BMC Complementary and Alternative Medicine 2012 (Jun 12); 12; P185 ~ FULL TEXT
Gert Bronfort, DC, PhD, Michele J Maiers DC, MPH, Roni Evans, DC, MS, Kristine Westrom, MD
Scientific Abstracts Presented at the
International Research Congress on Integrative Medicine and Health 2012
Purpose To determine the relative effectiveness of multidisciplinary integrative care compared to chiropractic care for chronic LBP in patients over 18 years of age using pain as the primary outcome measure. Secondary outcomes were patient self-reported disability, global perceived effect, general health status, satisfaction, self-efficacy, fear avoidance behavior, lumbar dynamic motion, and trunk muscle strength and endurance.
Methods Patients received 12 weeks of care with followup at 6 and 12 months. Both interventions had care teams who followed a care pathway designed to guide evidence based clinical decision making within the intervention groups. Patient profiles, based on a bio-psycho-social perspective, were created based on history, clinical examination findings, and patient preferences. Care teams met weekly to review patient profiles and make treatment recommendations based on patient presentation, the best available evidence, and their clinical experience. Integrative Care included acupuncture, chiropractic care, cognitive behavioral therapy, exercise, massage and medication in different combinations. Chiropractic care included spinal manipulation,selfcare advice, and home exercise.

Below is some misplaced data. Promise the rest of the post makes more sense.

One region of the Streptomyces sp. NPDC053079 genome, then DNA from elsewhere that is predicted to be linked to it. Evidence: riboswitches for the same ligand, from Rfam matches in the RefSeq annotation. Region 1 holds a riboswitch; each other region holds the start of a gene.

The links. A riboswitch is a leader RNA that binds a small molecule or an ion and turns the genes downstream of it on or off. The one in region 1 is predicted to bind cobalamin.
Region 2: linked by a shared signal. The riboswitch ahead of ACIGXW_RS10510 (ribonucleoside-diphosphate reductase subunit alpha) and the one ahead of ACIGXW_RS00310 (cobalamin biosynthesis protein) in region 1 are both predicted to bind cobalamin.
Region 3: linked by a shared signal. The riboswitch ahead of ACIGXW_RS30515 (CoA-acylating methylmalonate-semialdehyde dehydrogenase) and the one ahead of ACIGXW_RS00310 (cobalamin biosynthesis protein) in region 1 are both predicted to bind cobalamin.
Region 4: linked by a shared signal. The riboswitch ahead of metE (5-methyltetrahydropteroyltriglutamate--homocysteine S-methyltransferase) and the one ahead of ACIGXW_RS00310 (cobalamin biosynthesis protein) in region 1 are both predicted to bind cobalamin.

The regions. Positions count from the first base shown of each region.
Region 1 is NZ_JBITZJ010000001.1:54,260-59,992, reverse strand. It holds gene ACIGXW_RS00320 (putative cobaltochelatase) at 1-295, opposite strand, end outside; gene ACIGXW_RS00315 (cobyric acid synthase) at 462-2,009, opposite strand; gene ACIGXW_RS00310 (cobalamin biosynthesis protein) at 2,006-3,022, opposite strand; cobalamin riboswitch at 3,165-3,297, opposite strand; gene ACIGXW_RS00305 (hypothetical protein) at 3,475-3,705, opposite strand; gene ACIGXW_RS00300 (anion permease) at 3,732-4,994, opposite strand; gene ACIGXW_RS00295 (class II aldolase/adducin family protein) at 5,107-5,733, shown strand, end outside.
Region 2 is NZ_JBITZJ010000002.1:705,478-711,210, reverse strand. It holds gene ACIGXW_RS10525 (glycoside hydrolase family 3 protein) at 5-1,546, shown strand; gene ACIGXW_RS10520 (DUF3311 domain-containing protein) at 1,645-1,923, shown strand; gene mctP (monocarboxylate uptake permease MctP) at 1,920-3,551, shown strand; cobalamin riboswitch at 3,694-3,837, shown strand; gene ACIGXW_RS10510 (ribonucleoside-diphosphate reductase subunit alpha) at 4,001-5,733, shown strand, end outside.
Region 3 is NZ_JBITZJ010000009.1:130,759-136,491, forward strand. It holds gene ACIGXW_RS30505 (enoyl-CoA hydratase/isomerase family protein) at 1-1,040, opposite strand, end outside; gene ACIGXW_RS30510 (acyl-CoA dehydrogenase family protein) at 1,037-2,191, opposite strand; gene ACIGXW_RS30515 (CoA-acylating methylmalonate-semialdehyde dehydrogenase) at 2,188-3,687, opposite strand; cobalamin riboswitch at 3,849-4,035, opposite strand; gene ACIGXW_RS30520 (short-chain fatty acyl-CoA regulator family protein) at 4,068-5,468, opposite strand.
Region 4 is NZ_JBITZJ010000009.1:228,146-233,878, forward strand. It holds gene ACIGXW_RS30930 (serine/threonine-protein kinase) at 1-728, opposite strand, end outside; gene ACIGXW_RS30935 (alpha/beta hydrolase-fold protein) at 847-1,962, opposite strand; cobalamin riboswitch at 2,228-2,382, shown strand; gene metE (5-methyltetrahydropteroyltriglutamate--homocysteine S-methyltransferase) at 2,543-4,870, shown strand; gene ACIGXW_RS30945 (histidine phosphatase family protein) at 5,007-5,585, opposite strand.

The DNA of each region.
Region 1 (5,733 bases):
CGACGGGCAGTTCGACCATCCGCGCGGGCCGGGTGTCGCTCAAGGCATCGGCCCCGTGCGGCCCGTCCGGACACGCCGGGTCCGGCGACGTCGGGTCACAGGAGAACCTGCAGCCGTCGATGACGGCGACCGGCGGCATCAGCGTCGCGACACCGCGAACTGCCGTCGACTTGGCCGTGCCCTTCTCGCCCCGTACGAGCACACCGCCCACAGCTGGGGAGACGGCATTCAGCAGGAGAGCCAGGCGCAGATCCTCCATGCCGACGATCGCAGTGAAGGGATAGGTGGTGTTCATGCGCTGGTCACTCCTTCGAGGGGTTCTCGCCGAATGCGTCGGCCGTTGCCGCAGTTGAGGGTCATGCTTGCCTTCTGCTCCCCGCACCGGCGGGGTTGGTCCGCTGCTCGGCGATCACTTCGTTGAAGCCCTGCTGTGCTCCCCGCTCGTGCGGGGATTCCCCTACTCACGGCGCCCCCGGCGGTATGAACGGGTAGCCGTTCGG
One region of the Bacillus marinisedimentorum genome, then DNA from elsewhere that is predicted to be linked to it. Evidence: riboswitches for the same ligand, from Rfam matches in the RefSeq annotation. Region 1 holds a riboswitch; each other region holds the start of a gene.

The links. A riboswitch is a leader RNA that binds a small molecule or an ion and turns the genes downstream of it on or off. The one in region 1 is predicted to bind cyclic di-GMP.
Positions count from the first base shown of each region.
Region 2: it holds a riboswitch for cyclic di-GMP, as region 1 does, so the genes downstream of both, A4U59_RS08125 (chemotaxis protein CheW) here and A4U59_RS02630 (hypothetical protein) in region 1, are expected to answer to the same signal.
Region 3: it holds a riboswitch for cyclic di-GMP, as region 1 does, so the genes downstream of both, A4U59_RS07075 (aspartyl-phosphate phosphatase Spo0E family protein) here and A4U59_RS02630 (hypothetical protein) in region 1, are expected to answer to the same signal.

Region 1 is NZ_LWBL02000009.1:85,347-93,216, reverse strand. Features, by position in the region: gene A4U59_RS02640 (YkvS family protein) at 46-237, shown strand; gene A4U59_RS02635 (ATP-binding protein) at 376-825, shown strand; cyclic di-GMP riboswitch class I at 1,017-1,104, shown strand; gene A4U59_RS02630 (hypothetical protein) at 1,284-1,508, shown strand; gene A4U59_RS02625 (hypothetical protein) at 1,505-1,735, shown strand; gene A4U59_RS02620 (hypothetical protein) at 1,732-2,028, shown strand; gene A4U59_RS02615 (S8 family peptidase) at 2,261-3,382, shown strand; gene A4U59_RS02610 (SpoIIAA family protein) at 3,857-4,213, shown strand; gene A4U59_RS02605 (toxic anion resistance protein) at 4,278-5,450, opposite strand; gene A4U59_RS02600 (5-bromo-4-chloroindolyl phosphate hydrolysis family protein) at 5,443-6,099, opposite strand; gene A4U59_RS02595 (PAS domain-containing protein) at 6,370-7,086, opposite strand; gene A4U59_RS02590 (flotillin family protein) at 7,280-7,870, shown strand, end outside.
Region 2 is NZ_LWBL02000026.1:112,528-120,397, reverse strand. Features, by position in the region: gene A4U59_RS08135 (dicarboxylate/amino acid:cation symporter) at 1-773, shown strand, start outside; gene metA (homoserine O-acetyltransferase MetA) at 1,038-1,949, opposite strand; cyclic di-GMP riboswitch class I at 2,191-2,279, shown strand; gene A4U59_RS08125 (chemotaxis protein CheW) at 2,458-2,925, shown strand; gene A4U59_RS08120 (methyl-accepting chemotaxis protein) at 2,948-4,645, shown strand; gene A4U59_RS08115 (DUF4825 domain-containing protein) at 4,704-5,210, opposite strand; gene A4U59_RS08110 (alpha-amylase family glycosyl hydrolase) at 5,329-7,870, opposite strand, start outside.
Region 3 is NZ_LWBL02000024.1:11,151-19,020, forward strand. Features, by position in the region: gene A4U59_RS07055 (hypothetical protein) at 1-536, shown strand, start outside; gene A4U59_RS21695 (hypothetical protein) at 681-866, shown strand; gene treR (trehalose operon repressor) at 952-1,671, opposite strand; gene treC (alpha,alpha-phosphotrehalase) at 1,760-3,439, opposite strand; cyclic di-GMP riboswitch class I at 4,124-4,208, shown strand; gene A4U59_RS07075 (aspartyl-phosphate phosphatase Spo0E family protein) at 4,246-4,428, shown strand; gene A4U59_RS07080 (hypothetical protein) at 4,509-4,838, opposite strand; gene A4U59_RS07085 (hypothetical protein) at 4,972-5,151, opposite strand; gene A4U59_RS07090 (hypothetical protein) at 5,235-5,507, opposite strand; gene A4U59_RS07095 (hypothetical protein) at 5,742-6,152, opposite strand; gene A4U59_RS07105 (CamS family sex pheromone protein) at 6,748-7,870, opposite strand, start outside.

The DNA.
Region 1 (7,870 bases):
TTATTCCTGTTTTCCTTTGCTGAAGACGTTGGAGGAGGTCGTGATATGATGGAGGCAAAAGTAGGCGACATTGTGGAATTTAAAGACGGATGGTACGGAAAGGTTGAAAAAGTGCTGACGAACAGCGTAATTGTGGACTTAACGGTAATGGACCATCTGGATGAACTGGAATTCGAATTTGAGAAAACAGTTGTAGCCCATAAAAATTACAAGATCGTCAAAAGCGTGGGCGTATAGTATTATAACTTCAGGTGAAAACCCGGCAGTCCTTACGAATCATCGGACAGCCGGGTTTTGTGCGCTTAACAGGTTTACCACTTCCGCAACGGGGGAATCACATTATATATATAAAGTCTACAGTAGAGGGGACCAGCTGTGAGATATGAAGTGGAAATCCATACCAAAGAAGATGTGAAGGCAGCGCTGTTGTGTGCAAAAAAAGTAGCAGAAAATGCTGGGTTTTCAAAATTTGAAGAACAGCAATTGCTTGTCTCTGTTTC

Results Two hundred patients participated. Mixed model longitudinal analysis showed that the integrative care group had statistically significant more pain reduction, perceived global improvement and satisfaction with care in both the short- (up to 12 weeks) and long-term (through 52 weeks; p≤ 0.05). The group differences were relatively small.
Conclusion Integrative care for chronic low back pain resulted in slightly better short- and long-term outcomes than chiropractic care.
Reporting On: ClinicalTrials.gov NCT00567333